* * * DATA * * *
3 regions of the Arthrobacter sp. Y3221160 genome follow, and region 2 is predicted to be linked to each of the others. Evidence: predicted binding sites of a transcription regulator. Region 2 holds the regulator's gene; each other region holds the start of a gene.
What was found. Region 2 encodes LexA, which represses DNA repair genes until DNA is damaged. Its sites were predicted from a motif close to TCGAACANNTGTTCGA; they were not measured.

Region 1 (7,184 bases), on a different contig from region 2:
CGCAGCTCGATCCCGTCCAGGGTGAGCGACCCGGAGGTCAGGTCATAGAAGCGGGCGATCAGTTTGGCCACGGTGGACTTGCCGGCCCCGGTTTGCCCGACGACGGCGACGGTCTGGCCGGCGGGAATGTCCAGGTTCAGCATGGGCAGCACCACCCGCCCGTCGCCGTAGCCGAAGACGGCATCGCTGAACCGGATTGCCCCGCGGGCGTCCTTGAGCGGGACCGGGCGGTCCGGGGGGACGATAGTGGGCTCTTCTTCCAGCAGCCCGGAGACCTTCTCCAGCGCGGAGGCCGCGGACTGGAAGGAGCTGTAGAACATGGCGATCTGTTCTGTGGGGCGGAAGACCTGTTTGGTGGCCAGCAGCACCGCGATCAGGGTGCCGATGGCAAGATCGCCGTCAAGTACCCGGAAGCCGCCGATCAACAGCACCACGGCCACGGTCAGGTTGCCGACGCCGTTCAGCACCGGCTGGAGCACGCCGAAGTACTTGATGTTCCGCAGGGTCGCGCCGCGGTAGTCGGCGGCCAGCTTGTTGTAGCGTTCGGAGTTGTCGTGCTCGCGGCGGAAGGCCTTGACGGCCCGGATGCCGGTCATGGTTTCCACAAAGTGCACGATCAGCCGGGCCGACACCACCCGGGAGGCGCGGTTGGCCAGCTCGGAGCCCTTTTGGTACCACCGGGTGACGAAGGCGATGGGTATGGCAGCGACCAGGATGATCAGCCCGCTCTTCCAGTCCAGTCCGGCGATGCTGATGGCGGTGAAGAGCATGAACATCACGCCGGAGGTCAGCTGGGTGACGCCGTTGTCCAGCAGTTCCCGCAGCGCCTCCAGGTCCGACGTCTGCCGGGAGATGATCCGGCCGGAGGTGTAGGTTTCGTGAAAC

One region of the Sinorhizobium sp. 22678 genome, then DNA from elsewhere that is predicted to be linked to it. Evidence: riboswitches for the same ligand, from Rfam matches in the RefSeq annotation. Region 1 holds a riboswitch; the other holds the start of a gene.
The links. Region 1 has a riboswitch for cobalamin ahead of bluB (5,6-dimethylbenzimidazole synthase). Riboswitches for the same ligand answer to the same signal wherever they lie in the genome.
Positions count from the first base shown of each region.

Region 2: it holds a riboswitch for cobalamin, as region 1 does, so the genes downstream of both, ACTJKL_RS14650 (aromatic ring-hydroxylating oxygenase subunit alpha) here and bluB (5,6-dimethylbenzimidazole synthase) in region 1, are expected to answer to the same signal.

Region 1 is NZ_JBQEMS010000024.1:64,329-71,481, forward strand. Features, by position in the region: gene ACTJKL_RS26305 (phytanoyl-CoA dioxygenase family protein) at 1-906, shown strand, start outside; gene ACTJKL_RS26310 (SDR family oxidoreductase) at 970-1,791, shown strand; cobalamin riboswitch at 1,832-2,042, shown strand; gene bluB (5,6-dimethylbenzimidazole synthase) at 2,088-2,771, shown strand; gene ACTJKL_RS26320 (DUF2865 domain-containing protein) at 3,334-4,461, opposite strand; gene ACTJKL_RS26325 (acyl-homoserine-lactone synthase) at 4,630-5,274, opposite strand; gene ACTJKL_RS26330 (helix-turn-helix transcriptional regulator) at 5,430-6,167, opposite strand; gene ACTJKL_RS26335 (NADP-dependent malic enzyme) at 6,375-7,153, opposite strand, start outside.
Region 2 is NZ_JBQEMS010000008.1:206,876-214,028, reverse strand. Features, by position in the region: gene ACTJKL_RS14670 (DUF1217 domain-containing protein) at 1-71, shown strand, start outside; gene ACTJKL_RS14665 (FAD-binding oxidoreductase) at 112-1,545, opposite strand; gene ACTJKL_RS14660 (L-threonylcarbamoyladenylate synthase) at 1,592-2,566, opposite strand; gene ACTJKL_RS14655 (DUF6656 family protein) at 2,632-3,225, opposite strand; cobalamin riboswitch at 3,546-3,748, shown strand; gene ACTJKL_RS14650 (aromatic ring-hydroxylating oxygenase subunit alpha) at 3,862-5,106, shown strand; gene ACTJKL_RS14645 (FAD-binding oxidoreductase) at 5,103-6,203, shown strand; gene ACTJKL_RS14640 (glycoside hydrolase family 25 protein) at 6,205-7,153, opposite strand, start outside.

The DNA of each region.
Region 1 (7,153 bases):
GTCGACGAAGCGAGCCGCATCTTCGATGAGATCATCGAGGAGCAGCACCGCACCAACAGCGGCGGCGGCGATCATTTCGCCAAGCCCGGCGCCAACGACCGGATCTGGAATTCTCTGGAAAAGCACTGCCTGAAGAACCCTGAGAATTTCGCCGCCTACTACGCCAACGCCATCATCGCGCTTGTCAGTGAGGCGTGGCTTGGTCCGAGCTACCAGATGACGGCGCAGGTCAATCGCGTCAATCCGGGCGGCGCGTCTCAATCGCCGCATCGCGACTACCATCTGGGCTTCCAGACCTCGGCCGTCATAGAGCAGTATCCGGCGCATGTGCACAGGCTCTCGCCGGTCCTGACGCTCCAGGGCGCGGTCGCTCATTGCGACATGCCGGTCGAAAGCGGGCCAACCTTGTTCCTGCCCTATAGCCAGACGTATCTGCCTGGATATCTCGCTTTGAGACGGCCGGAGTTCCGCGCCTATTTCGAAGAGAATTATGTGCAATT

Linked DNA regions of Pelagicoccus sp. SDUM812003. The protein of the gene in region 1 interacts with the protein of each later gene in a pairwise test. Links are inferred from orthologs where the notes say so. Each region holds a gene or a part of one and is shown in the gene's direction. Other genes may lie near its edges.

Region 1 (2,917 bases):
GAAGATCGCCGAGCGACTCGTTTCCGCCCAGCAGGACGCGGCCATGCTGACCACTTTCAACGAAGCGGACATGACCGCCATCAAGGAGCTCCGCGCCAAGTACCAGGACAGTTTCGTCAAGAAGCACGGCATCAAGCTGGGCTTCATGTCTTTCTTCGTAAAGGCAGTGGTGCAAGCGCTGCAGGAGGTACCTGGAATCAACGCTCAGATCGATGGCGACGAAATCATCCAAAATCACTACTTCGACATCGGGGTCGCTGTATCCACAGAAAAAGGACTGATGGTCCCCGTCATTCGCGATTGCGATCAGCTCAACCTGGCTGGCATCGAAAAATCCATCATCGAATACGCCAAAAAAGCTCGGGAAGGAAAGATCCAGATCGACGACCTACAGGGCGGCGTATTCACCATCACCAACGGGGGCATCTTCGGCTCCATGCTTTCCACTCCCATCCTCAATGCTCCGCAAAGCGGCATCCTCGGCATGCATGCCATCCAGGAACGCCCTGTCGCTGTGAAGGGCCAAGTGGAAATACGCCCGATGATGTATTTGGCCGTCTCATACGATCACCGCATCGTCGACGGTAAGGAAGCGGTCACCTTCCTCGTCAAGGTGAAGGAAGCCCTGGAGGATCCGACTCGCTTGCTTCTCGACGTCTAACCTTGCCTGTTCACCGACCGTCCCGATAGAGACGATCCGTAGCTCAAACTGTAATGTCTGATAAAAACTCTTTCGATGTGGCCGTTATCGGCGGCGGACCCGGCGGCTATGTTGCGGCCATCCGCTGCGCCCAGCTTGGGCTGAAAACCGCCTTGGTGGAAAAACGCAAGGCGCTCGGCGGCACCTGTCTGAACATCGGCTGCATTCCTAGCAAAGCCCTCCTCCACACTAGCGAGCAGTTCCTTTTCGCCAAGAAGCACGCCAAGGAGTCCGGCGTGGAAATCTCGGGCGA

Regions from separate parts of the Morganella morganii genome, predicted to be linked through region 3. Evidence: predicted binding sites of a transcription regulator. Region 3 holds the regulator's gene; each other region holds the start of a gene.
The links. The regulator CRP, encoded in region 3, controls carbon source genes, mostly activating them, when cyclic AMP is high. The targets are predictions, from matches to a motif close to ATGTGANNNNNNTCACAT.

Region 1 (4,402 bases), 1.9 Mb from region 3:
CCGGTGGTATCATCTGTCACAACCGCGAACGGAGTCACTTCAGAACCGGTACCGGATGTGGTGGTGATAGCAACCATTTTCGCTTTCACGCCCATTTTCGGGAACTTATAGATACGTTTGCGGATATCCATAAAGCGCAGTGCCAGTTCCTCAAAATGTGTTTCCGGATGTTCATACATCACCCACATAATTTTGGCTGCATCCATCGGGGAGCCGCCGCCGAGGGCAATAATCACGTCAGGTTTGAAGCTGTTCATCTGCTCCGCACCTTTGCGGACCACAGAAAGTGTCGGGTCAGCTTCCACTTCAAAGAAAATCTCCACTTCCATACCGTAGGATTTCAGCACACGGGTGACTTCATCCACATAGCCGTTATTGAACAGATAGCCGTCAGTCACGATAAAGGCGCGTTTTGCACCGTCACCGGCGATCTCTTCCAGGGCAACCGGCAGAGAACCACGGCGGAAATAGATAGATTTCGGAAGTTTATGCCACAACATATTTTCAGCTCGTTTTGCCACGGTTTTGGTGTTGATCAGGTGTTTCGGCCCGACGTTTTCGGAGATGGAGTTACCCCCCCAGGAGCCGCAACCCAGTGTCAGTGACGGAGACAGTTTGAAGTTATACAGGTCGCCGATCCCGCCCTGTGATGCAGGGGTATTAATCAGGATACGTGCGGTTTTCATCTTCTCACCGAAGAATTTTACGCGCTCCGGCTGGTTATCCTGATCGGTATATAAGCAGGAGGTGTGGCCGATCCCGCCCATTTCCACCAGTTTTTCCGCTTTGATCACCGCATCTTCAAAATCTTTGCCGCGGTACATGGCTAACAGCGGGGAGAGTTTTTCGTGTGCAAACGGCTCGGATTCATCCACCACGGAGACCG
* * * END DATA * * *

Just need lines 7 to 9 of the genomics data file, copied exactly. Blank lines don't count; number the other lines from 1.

Positions count from the first base shown of each region.

Region 2: it holds a riboswitch for cobalamin, as region 1 does, so the genes downstream of both, ACTJKL_RS14650 (aromatic ring-hydroxylating oxygenase subunit alpha) here and bluB (5,6-dimethylbenzimidazole synthase) in region 1, are expected to answer to the same signal.

Region 1 is NZ_JBQEMS010000024.1:64,329-71,481, forward strand. Features, by position in the region: gene ACTJKL_RS26305 (phytanoyl-CoA dioxygenase family protein) at 1-906, shown strand, start outside; gene ACTJKL_RS26310 (SDR family oxidoreductase) at 970-1,791, shown strand; cobalamin riboswitch at 1,832-2,042, shown strand; gene bluB (5,6-dimethylbenzimidazole synthase) at 2,088-2,771, shown strand; gene ACTJKL_RS26320 (DUF2865 domain-containing protein) at 3,334-4,461, opposite strand; gene ACTJKL_RS26325 (acyl-homoserine-lactone synthase) at 4,630-5,274, opposite strand; gene ACTJKL_RS26330 (helix-turn-helix transcriptional regulator) at 5,430-6,167, opposite strand; gene ACTJKL_RS26335 (NADP-dependent malic enzyme) at 6,375-7,153, opposite strand, start outside.